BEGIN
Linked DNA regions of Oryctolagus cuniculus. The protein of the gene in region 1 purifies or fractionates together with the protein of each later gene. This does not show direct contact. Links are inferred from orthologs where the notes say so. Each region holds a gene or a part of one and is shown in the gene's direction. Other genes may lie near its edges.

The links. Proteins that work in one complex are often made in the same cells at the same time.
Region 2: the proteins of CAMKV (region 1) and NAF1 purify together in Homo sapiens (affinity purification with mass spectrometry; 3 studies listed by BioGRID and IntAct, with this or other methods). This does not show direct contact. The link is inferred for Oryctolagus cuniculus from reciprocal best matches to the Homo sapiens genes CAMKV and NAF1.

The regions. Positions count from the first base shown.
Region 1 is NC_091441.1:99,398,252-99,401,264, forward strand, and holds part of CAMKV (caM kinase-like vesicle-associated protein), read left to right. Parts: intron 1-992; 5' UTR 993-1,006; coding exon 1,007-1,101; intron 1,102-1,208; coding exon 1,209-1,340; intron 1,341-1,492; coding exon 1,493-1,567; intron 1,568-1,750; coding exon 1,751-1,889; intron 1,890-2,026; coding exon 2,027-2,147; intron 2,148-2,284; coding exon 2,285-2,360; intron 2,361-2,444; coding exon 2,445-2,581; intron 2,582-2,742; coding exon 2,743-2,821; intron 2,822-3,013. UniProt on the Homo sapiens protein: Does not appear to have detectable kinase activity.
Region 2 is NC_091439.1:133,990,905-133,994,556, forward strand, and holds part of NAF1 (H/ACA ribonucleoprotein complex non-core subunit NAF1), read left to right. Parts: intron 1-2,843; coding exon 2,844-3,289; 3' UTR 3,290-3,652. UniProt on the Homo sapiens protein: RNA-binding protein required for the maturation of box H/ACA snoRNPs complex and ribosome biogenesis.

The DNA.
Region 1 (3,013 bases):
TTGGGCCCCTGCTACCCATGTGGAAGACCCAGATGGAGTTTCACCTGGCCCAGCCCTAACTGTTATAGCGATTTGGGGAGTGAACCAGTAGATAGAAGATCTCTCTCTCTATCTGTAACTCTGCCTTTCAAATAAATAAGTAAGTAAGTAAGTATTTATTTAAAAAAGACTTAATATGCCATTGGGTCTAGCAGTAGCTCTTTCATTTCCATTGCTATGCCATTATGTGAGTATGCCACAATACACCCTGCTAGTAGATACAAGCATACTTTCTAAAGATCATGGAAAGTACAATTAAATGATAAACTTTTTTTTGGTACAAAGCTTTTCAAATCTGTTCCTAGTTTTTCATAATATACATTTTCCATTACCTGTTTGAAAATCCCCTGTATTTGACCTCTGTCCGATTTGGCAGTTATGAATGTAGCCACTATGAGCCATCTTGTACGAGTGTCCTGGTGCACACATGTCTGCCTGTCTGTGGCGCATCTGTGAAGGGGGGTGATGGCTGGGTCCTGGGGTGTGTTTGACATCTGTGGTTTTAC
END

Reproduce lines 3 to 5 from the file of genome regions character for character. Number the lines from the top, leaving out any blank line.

Region 2: the proteins of CAMKV (region 1) and NAF1 purify together in Homo sapiens (affinity purification with mass spectrometry; 3 studies listed by BioGRID and IntAct, with this or other methods). This does not show direct contact. The link is inferred for Oryctolagus cuniculus from reciprocal best matches to the Homo sapiens genes CAMKV and NAF1.

The regions. Positions count from the first base shown.
Region 1 is NC_091441.1:99,398,252-99,401,264, forward strand, and holds part of CAMKV (caM kinase-like vesicle-associated protein), read left to right. Parts: intron 1-992; 5' UTR 993-1,006; coding exon 1,007-1,101; intron 1,102-1,208; coding exon 1,209-1,340; intron 1,341-1,492; coding exon 1,493-1,567; intron 1,568-1,750; coding exon 1,751-1,889; intron 1,890-2,026; coding exon 2,027-2,147; intron 2,148-2,284; coding exon 2,285-2,360; intron 2,361-2,444; coding exon 2,445-2,581; intron 2,582-2,742; coding exon 2,743-2,821; intron 2,822-3,013. UniProt on the Homo sapiens protein: Does not appear to have detectable kinase activity.